Picture an ensemble of 30 onstage, including actors, dancers, musicians, singers and a choir, embarking on an oratorio about palliative care and the quantum physics of shared consciousness.
In mid-November, Seattle was introduced to the world premiere of The Withing Project, a one-of-a-kind theatrical collage about quantum consciousness, bridging the worlds of theater and science.
Direct from some of Seattle’s top physicians, including Bastyr University faculty Leanna Standish, PhD, ND, LAc, FABNO, the audience was given access to cutting-edge research on brain imaging to visualize what shared consciousness or “withing” looks like via magnetic resonance imaging or MRI scans. This research was spearheaded by Dr. Standish, director of the Bastyr Integrative Oncology Research Center and a professor at the University of Washington, who specializes in treating cancer and neurological diseases and also conducts neurophysiological research.
Her brain imaging research on individuals who are physically separated but consciously “in sync” with each other inspired the science explored in The Withing Project, which is based on a true story.
Layer by layer the dance, original score and story, gave audience members an immersive experience of what “withing” is: the shared consciousness of being with another.
Whether conscious of it or not, the various media all contributed a different piece to the story, the most powerful of which was in the movement by choreographer Beth Graczyk. As the story unfolds about the palliative care of a patient diagnosed with end-stage liver cancer, we see how so much more can be said and felt in the pauses between the actors’ dialogue.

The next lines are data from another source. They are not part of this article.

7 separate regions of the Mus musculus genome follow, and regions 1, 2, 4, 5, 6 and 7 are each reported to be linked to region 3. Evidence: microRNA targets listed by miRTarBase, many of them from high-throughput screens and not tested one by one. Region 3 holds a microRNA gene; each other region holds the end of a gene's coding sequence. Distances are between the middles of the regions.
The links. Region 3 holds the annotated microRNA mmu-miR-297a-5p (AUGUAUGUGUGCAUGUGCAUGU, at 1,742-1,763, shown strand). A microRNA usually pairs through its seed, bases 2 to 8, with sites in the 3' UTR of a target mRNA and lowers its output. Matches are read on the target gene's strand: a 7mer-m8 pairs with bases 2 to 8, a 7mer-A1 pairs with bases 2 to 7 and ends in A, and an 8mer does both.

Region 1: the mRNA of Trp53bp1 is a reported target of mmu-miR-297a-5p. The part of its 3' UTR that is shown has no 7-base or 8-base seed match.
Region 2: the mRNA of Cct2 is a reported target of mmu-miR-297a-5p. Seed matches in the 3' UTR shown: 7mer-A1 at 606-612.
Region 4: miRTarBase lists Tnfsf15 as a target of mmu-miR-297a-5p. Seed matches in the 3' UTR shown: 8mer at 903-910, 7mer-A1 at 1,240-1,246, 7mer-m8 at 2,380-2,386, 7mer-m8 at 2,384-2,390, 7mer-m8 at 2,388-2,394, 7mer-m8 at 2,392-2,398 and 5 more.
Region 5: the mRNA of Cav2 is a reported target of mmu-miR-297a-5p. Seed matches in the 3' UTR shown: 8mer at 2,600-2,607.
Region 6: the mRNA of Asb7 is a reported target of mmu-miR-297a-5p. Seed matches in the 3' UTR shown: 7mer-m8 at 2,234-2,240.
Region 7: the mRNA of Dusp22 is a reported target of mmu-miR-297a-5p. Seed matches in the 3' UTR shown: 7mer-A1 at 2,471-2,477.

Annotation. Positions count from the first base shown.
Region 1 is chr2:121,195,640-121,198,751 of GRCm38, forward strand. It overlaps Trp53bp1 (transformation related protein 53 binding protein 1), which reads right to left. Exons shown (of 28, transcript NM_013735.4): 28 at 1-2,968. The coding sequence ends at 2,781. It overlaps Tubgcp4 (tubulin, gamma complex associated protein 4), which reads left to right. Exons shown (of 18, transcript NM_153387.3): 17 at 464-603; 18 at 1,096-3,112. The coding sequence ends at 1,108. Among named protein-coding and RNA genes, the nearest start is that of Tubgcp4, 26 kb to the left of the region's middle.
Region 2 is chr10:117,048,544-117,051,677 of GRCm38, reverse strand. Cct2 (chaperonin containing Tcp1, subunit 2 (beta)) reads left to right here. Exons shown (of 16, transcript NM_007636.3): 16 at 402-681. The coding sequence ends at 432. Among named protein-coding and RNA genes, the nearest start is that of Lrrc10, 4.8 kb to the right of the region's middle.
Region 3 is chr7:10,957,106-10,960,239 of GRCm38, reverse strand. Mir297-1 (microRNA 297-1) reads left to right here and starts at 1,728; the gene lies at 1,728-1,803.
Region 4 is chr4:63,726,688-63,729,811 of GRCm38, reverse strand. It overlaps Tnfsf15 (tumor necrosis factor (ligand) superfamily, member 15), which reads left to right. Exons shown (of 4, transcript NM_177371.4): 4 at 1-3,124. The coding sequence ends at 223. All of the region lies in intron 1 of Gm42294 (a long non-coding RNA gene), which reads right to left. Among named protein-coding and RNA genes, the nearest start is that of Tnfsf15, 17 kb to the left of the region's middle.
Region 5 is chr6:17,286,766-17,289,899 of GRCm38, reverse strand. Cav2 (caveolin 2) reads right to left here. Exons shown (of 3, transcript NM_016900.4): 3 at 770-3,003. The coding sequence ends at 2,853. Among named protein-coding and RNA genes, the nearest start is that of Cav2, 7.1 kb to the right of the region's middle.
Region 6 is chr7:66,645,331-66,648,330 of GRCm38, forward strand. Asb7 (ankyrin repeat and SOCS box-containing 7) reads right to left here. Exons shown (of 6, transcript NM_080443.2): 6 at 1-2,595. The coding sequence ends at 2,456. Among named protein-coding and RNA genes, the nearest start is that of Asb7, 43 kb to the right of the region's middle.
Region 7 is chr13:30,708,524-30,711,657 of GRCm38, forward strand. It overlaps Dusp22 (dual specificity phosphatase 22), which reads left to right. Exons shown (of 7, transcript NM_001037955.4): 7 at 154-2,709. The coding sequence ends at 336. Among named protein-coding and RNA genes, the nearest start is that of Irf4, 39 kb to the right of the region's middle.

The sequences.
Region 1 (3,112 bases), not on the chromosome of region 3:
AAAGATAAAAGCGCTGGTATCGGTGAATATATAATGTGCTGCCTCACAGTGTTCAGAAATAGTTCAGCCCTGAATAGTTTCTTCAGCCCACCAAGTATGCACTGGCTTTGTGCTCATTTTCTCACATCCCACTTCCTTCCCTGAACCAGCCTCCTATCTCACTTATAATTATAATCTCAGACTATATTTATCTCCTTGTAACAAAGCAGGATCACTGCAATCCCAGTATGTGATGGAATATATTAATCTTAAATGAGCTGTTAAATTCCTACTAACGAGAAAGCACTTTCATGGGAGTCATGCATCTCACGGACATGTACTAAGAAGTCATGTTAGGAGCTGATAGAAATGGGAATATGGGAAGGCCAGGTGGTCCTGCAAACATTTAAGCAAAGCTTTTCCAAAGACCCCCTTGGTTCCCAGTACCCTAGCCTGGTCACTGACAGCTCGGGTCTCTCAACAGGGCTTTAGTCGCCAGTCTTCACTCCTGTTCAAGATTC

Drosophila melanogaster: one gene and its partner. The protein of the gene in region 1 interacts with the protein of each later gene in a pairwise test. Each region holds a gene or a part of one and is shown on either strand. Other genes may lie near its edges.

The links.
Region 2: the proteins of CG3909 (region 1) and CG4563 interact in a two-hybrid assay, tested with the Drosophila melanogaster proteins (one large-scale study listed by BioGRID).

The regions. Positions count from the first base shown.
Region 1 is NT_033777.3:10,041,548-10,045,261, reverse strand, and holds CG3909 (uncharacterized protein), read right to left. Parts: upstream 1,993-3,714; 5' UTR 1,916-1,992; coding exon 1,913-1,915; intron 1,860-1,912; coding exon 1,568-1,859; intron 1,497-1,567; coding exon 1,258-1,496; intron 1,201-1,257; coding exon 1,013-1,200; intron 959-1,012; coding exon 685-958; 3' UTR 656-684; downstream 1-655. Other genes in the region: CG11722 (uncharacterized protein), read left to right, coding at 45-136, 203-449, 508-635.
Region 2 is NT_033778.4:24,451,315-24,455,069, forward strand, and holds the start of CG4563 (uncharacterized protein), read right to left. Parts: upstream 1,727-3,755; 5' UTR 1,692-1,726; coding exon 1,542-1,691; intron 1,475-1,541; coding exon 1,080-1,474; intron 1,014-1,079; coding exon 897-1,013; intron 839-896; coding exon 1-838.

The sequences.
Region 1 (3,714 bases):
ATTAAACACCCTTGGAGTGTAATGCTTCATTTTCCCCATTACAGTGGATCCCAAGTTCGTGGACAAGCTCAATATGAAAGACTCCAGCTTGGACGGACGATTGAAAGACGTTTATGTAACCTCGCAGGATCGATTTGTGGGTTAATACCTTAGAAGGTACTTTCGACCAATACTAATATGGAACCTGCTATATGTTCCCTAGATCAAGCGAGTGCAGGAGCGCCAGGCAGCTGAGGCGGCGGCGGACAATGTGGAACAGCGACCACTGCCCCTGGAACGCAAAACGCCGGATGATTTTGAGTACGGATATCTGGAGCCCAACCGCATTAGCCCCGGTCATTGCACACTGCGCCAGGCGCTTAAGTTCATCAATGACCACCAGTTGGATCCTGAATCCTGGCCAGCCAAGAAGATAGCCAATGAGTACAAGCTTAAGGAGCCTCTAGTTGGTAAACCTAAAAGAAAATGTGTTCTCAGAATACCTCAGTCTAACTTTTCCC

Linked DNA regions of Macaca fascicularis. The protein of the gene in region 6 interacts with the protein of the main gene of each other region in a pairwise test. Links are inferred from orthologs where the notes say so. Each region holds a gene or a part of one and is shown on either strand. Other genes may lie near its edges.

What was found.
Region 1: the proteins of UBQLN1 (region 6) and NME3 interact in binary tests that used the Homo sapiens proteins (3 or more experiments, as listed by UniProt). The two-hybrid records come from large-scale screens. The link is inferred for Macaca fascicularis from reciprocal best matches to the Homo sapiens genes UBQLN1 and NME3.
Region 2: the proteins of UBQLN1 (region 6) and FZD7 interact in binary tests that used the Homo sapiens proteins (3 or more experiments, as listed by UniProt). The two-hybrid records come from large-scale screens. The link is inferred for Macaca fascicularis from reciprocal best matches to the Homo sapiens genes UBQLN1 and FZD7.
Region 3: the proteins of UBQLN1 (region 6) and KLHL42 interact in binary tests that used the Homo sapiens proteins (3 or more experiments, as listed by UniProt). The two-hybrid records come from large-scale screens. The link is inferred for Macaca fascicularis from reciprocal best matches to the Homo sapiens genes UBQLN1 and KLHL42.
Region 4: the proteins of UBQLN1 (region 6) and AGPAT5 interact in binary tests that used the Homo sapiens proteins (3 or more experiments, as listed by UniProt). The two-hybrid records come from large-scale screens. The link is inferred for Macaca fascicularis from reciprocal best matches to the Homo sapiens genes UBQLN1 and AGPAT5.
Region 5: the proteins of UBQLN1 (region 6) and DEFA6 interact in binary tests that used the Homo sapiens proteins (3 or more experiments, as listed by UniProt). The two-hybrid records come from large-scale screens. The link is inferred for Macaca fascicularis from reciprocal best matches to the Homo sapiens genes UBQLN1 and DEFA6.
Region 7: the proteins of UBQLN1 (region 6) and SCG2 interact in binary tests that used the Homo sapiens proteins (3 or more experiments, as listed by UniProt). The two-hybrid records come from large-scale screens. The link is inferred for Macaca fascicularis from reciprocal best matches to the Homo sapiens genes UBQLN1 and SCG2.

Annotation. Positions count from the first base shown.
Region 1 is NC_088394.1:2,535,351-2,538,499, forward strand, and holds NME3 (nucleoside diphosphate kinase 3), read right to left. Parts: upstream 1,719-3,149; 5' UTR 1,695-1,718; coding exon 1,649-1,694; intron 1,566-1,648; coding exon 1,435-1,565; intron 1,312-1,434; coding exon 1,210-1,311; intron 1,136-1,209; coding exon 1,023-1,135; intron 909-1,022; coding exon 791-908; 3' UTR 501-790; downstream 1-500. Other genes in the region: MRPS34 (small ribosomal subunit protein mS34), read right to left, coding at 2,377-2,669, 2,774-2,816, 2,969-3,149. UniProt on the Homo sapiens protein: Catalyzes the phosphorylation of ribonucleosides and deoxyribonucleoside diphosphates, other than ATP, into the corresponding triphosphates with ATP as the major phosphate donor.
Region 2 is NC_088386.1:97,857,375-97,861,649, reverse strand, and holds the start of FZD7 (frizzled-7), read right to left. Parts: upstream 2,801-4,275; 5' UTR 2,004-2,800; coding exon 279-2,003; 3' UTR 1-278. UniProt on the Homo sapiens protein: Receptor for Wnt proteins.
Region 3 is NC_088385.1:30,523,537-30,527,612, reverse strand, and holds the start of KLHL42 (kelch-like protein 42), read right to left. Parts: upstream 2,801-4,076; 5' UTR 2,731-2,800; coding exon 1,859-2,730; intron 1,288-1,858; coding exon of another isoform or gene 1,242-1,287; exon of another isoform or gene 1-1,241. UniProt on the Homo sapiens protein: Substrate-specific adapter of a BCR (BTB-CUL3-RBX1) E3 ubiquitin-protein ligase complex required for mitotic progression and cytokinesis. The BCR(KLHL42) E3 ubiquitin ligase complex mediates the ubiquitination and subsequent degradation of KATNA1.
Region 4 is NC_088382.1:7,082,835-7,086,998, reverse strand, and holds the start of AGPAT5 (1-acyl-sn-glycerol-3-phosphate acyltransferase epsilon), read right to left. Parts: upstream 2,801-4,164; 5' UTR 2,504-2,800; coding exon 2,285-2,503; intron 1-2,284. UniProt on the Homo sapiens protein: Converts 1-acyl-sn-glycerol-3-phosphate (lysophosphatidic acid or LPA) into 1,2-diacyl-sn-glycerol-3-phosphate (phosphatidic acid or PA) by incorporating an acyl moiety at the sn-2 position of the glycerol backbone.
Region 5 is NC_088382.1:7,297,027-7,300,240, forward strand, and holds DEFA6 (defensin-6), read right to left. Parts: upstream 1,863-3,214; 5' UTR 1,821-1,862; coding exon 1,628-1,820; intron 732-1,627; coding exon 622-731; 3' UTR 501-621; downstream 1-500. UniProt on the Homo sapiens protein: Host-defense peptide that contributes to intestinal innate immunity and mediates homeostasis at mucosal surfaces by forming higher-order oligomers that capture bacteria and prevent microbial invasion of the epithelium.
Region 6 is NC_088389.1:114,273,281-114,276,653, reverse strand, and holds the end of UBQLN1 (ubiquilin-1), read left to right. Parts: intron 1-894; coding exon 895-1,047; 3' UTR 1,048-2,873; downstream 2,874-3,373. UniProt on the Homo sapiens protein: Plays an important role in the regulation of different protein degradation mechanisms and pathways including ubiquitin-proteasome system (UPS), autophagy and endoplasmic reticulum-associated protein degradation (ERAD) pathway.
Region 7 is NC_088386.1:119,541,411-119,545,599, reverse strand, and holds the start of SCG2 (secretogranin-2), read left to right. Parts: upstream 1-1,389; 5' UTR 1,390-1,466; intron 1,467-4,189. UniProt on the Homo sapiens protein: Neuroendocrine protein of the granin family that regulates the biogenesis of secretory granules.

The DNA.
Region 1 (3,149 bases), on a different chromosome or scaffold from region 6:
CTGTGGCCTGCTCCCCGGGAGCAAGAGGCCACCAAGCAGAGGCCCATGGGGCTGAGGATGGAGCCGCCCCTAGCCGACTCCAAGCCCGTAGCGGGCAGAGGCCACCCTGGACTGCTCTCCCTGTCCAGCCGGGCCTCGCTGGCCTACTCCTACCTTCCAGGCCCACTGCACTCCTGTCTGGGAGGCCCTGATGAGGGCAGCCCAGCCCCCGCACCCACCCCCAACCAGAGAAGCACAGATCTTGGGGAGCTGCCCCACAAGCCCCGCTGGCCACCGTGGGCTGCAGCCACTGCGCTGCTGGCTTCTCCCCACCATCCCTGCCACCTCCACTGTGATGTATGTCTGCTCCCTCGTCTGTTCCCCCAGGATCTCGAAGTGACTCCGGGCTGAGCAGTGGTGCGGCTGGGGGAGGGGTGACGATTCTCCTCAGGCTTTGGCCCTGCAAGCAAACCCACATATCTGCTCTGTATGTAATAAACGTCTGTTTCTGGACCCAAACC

The dancers filled in the spaces where the script understandably fell short in the discussion of how a mother must plan for the imminent end of her life. This showed how choreography goes beyond text with its ability to share emotions and ideas that cannot be described by language alone.
Many Bastyr University and UW students were in attendance to support the research and to appreciate a new way to examine scientific concepts. As one Bastyr University student put it, “It left me wanting to know more,” an understatement when a terminally ill patient connects pain management with the intentionality of the practitioner.
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